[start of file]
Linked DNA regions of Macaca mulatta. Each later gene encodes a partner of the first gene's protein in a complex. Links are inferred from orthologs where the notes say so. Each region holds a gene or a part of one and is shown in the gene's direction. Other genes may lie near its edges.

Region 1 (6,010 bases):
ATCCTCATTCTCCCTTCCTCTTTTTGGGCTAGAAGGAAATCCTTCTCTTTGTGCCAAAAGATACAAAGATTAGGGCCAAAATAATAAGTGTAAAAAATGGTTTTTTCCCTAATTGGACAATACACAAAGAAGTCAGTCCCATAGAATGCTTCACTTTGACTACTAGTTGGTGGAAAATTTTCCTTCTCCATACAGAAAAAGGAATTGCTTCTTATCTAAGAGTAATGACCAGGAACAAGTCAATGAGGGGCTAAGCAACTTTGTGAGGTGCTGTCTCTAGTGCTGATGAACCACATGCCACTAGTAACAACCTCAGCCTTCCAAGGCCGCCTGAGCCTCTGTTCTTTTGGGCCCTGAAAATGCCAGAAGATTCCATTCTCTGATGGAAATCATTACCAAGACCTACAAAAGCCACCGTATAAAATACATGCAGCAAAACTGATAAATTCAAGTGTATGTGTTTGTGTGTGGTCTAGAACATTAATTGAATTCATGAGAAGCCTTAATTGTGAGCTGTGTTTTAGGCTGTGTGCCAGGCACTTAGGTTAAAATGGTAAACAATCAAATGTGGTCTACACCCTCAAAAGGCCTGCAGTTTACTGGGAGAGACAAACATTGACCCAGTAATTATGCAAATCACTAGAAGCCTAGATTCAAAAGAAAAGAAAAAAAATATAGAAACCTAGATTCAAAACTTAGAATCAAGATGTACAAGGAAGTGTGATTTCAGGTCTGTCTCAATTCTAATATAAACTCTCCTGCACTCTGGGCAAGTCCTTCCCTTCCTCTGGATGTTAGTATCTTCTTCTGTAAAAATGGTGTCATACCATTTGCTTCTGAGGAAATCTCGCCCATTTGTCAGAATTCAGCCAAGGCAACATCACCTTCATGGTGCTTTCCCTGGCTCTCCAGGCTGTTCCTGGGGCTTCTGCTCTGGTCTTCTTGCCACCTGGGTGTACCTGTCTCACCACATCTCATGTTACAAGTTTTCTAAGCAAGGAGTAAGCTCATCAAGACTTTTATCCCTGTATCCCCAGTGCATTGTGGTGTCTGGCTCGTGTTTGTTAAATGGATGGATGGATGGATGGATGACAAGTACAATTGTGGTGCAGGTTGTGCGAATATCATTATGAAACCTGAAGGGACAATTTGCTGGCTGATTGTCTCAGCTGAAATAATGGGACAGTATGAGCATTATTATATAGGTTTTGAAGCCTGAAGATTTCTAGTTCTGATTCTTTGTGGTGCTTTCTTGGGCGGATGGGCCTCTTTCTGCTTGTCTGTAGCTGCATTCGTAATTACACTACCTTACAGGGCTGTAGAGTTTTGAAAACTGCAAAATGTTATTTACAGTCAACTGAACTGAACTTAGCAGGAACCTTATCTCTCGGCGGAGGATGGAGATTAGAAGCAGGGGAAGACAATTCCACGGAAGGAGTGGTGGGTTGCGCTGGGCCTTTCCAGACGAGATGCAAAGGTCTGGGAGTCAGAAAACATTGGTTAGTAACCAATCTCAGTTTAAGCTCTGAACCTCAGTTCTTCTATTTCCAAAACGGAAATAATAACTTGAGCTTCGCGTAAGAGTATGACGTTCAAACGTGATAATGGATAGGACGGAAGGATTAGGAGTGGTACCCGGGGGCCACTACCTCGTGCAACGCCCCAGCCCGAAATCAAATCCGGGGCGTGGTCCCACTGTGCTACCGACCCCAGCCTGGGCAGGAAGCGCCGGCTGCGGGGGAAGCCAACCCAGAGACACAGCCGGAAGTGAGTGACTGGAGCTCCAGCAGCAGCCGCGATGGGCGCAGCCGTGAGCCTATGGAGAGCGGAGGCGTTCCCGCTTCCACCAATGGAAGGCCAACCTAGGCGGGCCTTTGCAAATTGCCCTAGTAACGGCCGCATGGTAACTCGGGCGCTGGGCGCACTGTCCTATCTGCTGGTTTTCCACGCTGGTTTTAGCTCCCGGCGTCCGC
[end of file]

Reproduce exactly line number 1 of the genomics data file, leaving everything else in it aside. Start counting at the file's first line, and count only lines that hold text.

Linked DNA regions of Macaca mulatta. Each later gene encodes a partner of the first gene's protein in a complex. Links are inferred from orthologs where the notes say so. Each region holds a gene or a part of one and is shown in the gene's direction. Other genes may lie near its edges.